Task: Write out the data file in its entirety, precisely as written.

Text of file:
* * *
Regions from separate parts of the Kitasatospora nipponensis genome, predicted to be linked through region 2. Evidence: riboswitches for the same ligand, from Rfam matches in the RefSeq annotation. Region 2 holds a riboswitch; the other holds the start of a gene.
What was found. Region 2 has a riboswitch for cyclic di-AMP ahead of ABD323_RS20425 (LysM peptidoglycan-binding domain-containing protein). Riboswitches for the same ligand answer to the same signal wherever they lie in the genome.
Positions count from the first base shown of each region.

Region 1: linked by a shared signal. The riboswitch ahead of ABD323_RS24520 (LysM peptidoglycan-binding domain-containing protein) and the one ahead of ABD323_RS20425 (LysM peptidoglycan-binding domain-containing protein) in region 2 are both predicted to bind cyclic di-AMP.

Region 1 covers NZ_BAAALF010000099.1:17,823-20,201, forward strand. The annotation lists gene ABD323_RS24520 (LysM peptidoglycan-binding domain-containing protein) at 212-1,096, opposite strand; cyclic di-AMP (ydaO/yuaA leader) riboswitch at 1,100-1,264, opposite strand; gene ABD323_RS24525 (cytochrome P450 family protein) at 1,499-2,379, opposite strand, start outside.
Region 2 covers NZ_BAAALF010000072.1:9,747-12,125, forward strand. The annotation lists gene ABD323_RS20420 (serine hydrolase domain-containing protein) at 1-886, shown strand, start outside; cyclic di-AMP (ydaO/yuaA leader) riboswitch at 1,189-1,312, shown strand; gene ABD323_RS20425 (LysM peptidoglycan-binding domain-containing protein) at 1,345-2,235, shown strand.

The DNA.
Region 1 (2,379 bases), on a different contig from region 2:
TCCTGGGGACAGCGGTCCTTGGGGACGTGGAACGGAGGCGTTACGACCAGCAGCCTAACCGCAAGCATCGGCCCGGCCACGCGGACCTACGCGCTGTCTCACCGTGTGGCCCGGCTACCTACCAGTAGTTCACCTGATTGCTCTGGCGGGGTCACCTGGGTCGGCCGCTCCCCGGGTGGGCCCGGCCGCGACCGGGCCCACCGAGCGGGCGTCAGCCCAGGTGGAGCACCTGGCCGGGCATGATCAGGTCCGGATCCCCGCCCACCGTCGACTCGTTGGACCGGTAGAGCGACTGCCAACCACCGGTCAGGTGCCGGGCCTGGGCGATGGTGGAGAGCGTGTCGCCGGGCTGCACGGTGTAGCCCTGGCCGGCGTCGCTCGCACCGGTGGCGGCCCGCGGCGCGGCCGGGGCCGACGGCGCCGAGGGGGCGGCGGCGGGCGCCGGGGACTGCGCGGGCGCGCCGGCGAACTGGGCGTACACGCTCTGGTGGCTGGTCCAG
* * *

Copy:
Regions from separate parts of the Kitasatospora nipponensis genome, predicted to be linked through region 2. Evidence: riboswitches for the same ligand, from Rfam matches in the RefSeq annotation. Region 2 holds a riboswitch; the other holds the start of a gene.
What was found. Region 2 has a riboswitch for cyclic di-AMP ahead of ABD323_RS20425 (LysM peptidoglycan-binding domain-containing protein). Riboswitches for the same ligand answer to the same signal wherever they lie in the genome.
Positions count from the first base shown of each region.

Region 1: linked by a shared signal. The riboswitch ahead of ABD323_RS24520 (LysM peptidoglycan-binding domain-containing protein) and the one ahead of ABD323_RS20425 (LysM peptidoglycan-binding domain-containing protein) in region 2 are both predicted to bind cyclic di-AMP.

Region 1 covers NZ_BAAALF010000099.1:17,823-20,201, forward strand. The annotation lists gene ABD323_RS24520 (LysM peptidoglycan-binding domain-containing protein) at 212-1,096, opposite strand; cyclic di-AMP (ydaO/yuaA leader) riboswitch at 1,100-1,264, opposite strand; gene ABD323_RS24525 (cytochrome P450 family protein) at 1,499-2,379, opposite strand, start outside.
Region 2 covers NZ_BAAALF010000072.1:9,747-12,125, forward strand. The annotation lists gene ABD323_RS20420 (serine hydrolase domain-containing protein) at 1-886, shown strand, start outside; cyclic di-AMP (ydaO/yuaA leader) riboswitch at 1,189-1,312, shown strand; gene ABD323_RS20425 (LysM peptidoglycan-binding domain-containing protein) at 1,345-2,235, shown strand.

The DNA.
Region 1 (2,379 bases), on a different contig from region 2:
TCCTGGGGACAGCGGTCCTTGGGGACGTGGAACGGAGGCGTTACGACCAGCAGCCTAACCGCAAGCATCGGCCCGGCCACGCGGACCTACGCGCTGTCTCACCGTGTGGCCCGGCTACCTACCAGTAGTTCACCTGATTGCTCTGGCGGGGTCACCTGGGTCGGCCGCTCCCCGGGTGGGCCCGGCCGCGACCGGGCCCACCGAGCGGGCGTCAGCCCAGGTGGAGCACCTGGCCGGGCATGATCAGGTCCGGATCCCCGCCCACCGTCGACTCGTTGGACCGGTAGAGCGACTGCCAACCACCGGTCAGGTGCCGGGCCTGGGCGATGGTGGAGAGCGTGTCGCCGGGCTGCACGGTGTAGCCCTGGCCGGCGTCGCTCGCACCGGTGGCGGCCCGCGGCGCGGCCGGGGCCGACGGCGCCGAGGGGGCGGCGGCGGGCGCCGGGGACTGCGCGGGCGCGCCGGCGAACTGGGCGTACACGCTCTGGTGGCTGGTCCAG